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   Table of Contents     
ORIGINAL ARTICLE  
Year : 2012  |  Volume : 5  |  Issue : 2  |  Page : 108-111
Immediate effect of chandra nadi pranayama (left unilateral forced nostril breathing) on cardiovascular parameters in hypertensive patients


1 Program Co-ordinator, ACYTER, JIPMER, Puducherry, India
2 Professor and Head, Department of Physiology and Program Director, ACYTER, JIPMER, Puducherry, India
3 Senior Research Fellow, ACYTER, JIPMER, Puducherry, India

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Date of Web Publication9-Jul-2012
 

   Abstract 

Introduction : Recent studies have reported differential physiological and psychological effects produced by exclusive right and left nostril breathing and clinical research is required to prove immediate and sustained efficacy of these techniques in various psychosomatic conditions such as hypertension (HT). The present study was designed to determine immediate effects of 27 rounds of exclusive left nostril breathing, a yogic pranayama technique known as chandra nadi pranayama (CNP) on cardiovascular parameters in patients of essential HT.
Materials and Methods : Twenty two patients of essential HT under regular standard medical management were individually taught to perform CNP by a qualified yoga instructor with a regularity of 6 breaths/min throughout a performance of 27 rounds of CNP. Pre and post intervention heart rate (HR) and blood pressure (BP) measurements were recorded using non-invasive semi-automatic BP monitor and Students t test for paired data used to determine significant differences.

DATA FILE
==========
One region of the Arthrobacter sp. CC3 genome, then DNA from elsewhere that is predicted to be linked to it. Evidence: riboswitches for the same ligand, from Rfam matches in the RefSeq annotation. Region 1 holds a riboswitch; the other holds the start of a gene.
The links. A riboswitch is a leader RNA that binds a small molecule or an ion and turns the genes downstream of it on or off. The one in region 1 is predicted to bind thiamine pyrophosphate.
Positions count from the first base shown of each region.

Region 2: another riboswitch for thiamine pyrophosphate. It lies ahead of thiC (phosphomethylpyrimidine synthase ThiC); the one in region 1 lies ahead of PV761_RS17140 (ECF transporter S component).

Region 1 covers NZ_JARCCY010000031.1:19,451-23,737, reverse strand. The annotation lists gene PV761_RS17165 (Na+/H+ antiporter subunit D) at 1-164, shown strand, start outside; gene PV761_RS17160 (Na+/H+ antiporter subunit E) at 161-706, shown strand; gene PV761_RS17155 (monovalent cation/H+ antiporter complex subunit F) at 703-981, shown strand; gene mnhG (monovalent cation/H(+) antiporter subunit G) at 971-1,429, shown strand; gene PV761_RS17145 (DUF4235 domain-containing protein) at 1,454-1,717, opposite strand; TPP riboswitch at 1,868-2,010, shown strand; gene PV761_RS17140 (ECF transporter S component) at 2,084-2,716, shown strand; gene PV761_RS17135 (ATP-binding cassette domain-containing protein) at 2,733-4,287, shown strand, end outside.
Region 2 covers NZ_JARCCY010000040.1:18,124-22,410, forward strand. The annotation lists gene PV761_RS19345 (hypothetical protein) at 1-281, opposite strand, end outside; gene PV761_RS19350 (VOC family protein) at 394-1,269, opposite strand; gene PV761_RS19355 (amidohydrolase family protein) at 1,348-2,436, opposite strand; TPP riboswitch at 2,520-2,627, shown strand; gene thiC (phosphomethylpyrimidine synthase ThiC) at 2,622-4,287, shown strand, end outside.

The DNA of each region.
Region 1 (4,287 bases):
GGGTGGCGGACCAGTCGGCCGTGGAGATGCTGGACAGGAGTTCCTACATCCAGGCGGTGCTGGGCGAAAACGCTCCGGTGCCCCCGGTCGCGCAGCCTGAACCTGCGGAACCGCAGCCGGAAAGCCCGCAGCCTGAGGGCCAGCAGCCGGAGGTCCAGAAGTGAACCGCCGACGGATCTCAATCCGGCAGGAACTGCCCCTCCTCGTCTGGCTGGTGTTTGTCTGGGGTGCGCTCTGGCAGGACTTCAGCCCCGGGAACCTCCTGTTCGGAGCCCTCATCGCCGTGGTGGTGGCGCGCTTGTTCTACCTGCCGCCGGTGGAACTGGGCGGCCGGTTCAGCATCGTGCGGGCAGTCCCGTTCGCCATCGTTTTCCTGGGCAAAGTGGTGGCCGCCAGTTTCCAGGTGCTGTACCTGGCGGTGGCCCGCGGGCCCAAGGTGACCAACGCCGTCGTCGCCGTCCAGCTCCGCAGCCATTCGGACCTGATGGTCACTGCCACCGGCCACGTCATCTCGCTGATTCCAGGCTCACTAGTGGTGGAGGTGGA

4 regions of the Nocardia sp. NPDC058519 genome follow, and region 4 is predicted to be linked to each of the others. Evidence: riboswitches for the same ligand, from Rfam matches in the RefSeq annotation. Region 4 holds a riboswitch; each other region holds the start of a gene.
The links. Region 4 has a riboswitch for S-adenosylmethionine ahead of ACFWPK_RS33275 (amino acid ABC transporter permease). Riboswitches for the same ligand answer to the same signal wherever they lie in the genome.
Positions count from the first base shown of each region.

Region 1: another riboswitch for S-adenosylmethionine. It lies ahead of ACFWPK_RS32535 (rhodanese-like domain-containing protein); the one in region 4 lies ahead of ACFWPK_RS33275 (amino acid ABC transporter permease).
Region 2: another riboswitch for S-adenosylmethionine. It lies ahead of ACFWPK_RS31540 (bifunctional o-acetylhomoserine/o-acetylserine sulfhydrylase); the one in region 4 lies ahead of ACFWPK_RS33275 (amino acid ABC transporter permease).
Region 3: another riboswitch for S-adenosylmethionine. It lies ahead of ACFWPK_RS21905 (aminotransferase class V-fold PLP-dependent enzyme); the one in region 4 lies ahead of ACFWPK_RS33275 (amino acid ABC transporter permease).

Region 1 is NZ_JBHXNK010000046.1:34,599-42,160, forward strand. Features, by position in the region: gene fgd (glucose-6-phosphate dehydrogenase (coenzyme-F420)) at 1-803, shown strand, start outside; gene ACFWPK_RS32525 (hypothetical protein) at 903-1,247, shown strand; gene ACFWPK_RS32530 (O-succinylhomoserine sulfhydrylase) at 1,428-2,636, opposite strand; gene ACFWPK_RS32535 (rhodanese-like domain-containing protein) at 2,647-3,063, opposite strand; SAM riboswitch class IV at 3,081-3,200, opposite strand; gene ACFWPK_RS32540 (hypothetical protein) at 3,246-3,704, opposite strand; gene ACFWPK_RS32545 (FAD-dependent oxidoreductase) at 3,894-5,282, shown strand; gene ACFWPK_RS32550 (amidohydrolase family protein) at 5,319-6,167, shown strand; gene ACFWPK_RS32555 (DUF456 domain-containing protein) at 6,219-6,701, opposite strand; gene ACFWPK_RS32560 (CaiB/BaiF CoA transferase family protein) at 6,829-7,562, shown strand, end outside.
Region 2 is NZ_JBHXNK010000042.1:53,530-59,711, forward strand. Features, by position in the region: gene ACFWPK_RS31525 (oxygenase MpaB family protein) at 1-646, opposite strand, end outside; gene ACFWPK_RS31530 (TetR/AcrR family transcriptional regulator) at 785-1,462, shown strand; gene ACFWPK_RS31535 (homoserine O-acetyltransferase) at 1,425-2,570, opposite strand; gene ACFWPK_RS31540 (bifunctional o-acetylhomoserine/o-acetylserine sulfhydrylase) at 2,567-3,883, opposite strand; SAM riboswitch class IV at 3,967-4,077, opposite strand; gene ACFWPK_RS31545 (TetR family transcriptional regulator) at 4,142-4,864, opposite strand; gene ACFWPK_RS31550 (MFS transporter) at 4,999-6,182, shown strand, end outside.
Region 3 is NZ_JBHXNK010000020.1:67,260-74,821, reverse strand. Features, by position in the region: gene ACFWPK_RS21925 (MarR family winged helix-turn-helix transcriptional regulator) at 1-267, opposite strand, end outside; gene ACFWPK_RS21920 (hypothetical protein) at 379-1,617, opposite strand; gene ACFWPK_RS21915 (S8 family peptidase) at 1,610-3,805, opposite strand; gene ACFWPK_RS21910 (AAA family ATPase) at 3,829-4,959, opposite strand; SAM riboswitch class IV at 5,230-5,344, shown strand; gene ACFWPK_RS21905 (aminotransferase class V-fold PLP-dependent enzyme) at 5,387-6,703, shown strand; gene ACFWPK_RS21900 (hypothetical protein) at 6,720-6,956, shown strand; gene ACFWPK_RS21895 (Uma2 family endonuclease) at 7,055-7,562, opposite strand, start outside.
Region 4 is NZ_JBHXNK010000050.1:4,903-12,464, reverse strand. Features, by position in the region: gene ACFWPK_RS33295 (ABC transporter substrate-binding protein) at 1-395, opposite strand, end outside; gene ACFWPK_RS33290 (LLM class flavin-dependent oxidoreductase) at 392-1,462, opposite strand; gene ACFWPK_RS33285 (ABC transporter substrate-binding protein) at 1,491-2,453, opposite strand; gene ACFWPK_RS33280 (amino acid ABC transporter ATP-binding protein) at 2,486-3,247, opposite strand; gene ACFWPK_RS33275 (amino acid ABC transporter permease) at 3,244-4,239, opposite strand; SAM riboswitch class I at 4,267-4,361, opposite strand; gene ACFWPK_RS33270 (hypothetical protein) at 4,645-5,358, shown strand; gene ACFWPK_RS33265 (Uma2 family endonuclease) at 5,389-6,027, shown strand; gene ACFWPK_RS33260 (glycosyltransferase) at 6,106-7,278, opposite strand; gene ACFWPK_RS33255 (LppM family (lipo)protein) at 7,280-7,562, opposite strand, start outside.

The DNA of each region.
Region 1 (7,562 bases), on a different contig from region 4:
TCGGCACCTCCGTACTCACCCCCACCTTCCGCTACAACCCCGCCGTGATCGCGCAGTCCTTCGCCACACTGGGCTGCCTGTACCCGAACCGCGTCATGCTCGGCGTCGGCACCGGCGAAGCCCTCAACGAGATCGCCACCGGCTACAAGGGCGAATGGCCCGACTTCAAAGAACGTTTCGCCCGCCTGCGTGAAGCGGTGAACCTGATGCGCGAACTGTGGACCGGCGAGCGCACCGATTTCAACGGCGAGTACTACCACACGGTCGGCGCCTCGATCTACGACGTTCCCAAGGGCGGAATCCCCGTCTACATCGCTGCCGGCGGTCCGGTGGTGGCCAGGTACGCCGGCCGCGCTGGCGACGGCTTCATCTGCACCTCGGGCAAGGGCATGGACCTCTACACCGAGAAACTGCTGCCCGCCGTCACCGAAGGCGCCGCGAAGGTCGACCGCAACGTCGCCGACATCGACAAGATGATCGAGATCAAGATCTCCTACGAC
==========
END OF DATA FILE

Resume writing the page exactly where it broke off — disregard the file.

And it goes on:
Results : Twenty seven rounds of CNP produced an immediate decrease in all the measured cardiovascular parameters with the decrease in HR, systolic pressure (SP), pulse pressure, rate-pressure product and double product being statistically significant. Further, gender-based sub-analysis of our data revealed that our male participants evidenced significant reductions in HR and SP with an insignificant decrease in diastolic pressure, while in female participants only HR decreased significantly with an insignificant decrease in SP.
Discussion and Conclusion : It is concluded that CNP is effective in reducing HR and SP in hypertensive patients on regular standard medical management. To the best of our knowledge, there are no previously published reports on immediate effects of left UFNB in patients of HT and ours is the first to report on this beneficial clinical effect. This may be due to a normalization of autonomic cardiovascular rhythms with increased vagal modulation and/or decreased sympathetic activity along with improvement in baroreflex sensitivity. Further studies are required to enable a deeper understanding of the mechanisms involved as well as determine how long such a BP lowering effect persists. We recommend that this simple and cost effective technique be added to the regular management protocol of HT and utilized when immediate reduction of BP is required in day-to-day as well as clinical situations.

Keywords: Blood pressure; chandra nadi pranayama; hypertension; yoga therapy

How to cite this article:
Bhavanani AB, Madanmohan, Sanjay Z. Immediate effect of chandra nadi pranayama (left unilateral forced nostril breathing) on cardiovascular parameters in hypertensive patients. Int J Yoga 2012;5:108-11

How to cite this URL:
Bhavanani AB, Madanmohan, Sanjay Z. Immediate effect of chandra nadi pranayama (left unilateral forced nostril breathing) on cardiovascular parameters in hypertensive patients. Int J Yoga [serial online] 2012 [cited 2014 Aug 20];5:108-11. Available from: http://www.ijoy.org.in/text.asp?2012/5/2/108/98221